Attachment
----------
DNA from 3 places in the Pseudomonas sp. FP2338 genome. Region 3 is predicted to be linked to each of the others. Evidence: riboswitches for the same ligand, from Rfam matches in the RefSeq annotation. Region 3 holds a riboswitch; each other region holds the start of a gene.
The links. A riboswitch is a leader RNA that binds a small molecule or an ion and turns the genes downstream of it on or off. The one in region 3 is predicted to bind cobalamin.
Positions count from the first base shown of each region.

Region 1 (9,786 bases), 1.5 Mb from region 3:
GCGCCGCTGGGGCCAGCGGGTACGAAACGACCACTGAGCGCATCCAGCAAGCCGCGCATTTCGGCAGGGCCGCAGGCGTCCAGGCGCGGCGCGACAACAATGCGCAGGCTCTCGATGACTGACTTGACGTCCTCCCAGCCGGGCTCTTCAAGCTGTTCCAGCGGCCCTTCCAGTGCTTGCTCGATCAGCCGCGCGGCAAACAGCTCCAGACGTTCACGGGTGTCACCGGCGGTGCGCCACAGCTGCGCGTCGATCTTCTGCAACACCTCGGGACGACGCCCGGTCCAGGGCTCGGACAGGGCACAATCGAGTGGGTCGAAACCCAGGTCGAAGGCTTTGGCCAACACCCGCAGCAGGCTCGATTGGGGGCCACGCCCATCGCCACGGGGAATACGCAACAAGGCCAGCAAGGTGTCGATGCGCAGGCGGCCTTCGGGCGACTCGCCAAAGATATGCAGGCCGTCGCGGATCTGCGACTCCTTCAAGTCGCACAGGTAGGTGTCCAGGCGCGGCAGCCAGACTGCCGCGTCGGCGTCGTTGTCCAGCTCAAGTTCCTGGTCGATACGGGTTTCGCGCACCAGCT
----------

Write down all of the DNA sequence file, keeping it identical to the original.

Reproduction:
DNA from 3 places in the Pseudomonas sp. FP2338 genome. Region 3 is predicted to be linked to each of the others. Evidence: riboswitches for the same ligand, from Rfam matches in the RefSeq annotation. Region 3 holds a riboswitch; each other region holds the start of a gene.
The links. A riboswitch is a leader RNA that binds a small molecule or an ion and turns the genes downstream of it on or off. The one in region 3 is predicted to bind cobalamin.
Positions count from the first base shown of each region.

Region 1 (9,786 bases), 1.5 Mb from region 3:
GCGCCGCTGGGGCCAGCGGGTACGAAACGACCACTGAGCGCATCCAGCAAGCCGCGCATTTCGGCAGGGCCGCAGGCGTCCAGGCGCGGCGCGACAACAATGCGCAGGCTCTCGATGACTGACTTGACGTCCTCCCAGCCGGGCTCTTCAAGCTGTTCCAGCGGCCCTTCCAGTGCTTGCTCGATCAGCCGCGCGGCAAACAGCTCCAGACGTTCACGGGTGTCACCGGCGGTGCGCCACAGCTGCGCGTCGATCTTCTGCAACACCTCGGGACGACGCCCGGTCCAGGGCTCGGACAGGGCACAATCGAGTGGGTCGAAACCCAGGTCGAAGGCTTTGGCCAACACCCGCAGCAGGCTCGATTGGGGGCCACGCCCATCGCCACGGGGAATACGCAACAAGGCCAGCAAGGTGTCGATGCGCAGGCGGCCTTCGGGCGACTCGCCAAAGATATGCAGGCCGTCGCGGATCTGCGACTCCTTCAAGTCGCACAGGTAGGTGTCCAGGCGCGGCAGCCAGACTGCCGCGTCGGCGTCGTTGTCCAGCTCAAGTTCCTGGTCGATACGGGTTTCGCGCACCAGCT